Resilience Now and Optimism for the Future: 16 Business Owners Share Post-Closure Insight

Sweet Brooklyn Bar & Grill Business Owner

In recent months, small businesses have faced business closures, subsequent reopenings, and other challenges related to Covid-19. Even in the face of uncertainty, entrepreneurs still use their positivity and creativity to let their strengths shine through.

We spoke with 16 small business owners to learn about their resilience during the pandemic-related closures, how they leveraged new opportunities, and how their vision and goals have changed moving forward.  

Pursuit: Can you tell us about some of the things you did to pivot your business or create new revenue streams during the business closures?

“We’ve always done most of our sales and financing processes online, so, in that way, we were better positioned when everything became virtual. However, because the supply chain disruptions meant that some team members couldn’t do their regular work in sales and maintenance, we quickly pivoted their roles to an emerging opportunity: the supply chain disruptions and lack of parts through traditional vendors meant that the Coastal team was online and on the phone constantly, scouring the world to find needed parts at other dealers and shops.”

Paul Zamoyta, Coastal Boat Sales

“Pursuit provided more microloan funding, which helped take some of the immediate financial stress out of the equation. And when I mentioned I was going to try and improve our online presence during the shutdown, Pursuit immediately put me in touch with one of the Consulting Corps members. And that changed everything! The changes are already having an impact, and the response has been great. Our clients love what we’re doing and the ways in which we’re tailoring our products and services.”

Lauren Plasencia, Chic Underneath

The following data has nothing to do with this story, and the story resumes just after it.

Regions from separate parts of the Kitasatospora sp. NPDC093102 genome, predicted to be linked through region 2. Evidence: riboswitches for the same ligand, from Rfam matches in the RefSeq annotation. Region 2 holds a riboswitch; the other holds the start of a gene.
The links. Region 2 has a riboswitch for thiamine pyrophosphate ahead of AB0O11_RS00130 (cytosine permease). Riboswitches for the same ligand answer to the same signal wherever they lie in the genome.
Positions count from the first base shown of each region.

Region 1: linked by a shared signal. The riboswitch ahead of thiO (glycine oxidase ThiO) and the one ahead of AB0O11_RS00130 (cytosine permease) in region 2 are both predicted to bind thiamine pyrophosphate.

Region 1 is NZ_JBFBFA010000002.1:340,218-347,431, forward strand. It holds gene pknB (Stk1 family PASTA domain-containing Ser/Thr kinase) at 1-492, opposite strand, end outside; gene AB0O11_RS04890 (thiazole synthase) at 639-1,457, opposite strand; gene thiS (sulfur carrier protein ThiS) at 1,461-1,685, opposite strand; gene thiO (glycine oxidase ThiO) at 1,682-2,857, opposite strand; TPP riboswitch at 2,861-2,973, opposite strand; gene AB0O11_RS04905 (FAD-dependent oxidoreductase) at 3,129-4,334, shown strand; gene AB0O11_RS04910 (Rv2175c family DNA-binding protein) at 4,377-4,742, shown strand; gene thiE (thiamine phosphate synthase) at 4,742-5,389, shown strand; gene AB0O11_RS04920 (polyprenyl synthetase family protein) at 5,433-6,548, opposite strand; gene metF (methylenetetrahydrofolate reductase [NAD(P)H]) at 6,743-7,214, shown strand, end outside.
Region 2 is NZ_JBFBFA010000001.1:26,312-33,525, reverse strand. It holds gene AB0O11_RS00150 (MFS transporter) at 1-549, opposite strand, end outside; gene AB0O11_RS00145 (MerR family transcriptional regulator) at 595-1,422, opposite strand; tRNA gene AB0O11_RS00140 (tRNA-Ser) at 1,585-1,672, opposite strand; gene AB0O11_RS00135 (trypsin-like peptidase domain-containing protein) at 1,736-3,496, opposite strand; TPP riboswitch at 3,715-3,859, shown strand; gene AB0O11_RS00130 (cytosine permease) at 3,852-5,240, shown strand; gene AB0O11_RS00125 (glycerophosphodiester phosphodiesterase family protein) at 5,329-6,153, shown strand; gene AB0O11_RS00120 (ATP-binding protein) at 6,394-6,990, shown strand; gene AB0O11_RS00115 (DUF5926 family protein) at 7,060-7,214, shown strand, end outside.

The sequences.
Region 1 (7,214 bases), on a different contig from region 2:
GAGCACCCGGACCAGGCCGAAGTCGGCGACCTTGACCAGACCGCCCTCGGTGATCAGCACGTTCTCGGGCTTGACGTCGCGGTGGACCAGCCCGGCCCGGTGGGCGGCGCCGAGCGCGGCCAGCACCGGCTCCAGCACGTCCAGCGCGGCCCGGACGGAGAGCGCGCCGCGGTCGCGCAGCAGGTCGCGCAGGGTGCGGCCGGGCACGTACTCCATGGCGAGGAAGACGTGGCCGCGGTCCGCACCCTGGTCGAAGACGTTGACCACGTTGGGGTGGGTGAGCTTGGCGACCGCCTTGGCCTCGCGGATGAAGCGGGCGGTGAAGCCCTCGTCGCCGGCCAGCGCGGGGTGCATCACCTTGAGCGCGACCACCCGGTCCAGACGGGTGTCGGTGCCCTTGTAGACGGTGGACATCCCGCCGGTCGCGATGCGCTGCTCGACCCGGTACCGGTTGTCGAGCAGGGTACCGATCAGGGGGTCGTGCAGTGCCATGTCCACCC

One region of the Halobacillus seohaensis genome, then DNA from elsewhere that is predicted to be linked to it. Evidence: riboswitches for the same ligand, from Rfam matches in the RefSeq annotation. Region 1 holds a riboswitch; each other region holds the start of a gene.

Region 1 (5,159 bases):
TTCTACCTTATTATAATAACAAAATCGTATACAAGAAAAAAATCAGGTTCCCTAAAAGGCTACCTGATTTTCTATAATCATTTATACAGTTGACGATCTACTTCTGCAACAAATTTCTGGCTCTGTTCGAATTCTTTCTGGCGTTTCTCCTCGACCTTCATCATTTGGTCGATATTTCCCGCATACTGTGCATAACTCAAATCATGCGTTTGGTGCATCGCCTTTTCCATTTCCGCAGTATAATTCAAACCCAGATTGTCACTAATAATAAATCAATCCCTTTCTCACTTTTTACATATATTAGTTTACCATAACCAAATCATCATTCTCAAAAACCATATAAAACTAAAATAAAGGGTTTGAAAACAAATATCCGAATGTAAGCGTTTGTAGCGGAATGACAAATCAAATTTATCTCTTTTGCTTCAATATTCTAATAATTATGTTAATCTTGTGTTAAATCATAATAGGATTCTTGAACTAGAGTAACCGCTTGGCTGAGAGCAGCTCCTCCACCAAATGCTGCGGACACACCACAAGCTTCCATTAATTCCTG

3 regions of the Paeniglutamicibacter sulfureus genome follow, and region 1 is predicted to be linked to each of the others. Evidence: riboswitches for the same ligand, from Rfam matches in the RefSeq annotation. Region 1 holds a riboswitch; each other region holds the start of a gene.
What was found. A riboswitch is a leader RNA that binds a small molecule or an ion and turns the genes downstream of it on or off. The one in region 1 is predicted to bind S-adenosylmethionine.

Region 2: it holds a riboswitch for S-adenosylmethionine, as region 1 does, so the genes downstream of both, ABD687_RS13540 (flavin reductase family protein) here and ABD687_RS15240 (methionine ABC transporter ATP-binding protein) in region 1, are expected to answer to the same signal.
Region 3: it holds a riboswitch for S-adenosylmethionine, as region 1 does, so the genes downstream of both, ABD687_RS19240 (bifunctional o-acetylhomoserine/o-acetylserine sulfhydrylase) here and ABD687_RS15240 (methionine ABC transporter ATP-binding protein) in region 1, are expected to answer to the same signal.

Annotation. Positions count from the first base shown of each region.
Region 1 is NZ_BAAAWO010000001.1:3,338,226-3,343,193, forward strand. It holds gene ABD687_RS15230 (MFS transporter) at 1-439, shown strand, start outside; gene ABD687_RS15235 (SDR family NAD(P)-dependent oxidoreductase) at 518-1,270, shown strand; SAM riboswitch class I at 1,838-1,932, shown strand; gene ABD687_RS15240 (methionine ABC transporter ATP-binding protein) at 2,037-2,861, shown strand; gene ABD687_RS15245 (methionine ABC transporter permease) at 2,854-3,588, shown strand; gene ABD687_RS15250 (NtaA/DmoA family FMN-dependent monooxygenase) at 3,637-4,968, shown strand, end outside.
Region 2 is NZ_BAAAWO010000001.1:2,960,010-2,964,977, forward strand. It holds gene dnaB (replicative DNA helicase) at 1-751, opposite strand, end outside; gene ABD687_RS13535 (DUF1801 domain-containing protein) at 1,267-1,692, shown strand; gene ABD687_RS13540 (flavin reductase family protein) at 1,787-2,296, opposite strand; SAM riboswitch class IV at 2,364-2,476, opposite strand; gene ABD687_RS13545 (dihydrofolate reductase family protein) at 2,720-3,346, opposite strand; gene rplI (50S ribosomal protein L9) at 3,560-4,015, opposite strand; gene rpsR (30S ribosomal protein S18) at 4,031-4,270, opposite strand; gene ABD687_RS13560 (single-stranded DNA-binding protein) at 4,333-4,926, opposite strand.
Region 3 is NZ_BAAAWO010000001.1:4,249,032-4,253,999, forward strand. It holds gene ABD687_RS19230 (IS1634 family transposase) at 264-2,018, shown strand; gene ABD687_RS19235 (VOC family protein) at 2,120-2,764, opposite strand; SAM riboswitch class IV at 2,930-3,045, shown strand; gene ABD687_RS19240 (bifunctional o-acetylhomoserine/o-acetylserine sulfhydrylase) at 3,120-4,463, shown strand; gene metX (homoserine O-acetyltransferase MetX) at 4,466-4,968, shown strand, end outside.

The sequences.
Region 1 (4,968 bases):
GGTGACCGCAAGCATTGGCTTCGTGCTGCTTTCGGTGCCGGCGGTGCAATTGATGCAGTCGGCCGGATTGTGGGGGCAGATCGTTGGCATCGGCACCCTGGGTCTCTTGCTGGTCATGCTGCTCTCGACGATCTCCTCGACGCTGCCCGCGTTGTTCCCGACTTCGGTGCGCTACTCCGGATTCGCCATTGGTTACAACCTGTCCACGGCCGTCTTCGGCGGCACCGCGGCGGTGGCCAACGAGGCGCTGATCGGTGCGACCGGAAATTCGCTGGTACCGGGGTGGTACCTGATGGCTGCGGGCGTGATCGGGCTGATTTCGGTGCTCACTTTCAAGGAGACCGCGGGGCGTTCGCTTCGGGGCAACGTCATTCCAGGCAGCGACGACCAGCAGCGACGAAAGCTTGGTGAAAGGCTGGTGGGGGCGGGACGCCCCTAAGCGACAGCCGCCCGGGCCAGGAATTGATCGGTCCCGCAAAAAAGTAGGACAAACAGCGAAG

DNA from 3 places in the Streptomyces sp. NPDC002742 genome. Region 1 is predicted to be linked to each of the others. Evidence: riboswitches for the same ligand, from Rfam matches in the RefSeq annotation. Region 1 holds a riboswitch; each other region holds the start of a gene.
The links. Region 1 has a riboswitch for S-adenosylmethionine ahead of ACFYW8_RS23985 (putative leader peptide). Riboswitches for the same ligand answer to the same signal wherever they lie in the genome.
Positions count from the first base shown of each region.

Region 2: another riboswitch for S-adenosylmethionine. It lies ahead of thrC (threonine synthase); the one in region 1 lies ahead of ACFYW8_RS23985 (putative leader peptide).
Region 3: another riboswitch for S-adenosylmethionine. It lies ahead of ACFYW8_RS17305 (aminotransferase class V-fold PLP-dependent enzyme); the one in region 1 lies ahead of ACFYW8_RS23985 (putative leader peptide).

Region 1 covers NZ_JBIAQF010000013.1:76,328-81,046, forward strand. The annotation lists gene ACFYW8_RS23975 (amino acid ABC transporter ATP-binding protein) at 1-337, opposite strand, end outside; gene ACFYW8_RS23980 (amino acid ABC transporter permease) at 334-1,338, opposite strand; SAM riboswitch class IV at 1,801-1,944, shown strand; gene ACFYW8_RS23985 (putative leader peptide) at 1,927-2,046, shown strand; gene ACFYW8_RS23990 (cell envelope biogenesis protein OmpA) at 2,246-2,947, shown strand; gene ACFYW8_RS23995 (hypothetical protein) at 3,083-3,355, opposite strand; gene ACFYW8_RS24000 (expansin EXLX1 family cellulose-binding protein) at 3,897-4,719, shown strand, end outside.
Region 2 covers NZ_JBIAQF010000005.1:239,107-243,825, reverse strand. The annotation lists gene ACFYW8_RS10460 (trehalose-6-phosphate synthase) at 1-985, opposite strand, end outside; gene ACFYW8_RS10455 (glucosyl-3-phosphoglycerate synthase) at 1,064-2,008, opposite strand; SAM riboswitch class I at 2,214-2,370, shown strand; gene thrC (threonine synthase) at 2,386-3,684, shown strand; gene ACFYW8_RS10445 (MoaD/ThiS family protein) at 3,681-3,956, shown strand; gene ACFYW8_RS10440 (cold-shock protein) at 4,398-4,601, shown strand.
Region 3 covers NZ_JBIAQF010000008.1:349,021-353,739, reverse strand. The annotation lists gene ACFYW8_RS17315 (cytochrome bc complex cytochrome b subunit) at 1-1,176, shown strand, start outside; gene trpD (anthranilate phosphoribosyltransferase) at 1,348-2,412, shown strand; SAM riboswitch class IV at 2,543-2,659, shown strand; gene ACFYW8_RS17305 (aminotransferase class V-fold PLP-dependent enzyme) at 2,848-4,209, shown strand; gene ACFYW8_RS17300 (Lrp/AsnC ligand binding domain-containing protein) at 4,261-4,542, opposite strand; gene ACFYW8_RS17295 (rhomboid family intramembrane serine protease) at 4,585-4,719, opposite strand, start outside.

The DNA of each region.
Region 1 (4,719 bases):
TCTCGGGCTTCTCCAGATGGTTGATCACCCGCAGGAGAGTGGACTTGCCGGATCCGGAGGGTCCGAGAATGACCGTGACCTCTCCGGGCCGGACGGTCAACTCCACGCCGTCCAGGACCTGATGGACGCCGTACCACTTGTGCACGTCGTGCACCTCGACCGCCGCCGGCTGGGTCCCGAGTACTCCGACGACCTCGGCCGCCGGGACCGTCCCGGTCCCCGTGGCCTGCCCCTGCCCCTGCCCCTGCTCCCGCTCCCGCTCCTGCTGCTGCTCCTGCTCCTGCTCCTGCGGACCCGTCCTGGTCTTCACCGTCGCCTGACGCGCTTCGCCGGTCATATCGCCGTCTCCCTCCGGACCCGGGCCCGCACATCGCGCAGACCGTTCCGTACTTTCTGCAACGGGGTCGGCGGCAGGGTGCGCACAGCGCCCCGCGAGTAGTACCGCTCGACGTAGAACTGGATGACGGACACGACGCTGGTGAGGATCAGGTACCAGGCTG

“I never imagined that a business I considered to be all about the magic of engaging with others on-site could have a flip side in isolation, but that’s exactly what happened. We reached out to our clients and followers – we have an email list of 20,000 – to let them know that we’d offer curbside pickup of the painting kits twice a week and then do a Facebook Live painting class. We’ve sold out every time. We’re helping people meet an unanticipated need to keep kids and adults engaged, creative and positive. It’s working really well. And the potential to scale this is amazing.”

Catherine Hover, Saratoga Paint & Sip

“Although we had to close for a short time, we reopened in April. And unlike many businesses, we actually had the opportunity to grow our operations even more during the pandemic, including adding services like commercial roofing.”

Ernest Collins, Collins Caulking & Waterproofing

Pursuit: What are some of your goals as you reopen?

“As soon as we move through this, we’ll find ways to help other businesses get the financial management, insight and strategy they need to reposition and grow again, too.”

Oneida Franco, Franco Blueprint

“It’s the challenge of getting our inventory back up that’s the major issue, especially as our e-commerce site has really taken off. And resolving that is just a matter of time.”

Gabe Cohen, Fredericks & Mae

“People recognize the need for high-quality products and secure supply chains. The Folia team would be thrilled to be a part of that domestic manufacturing resurgence.”

Jonathan Levine, Ph.D., Folia Materials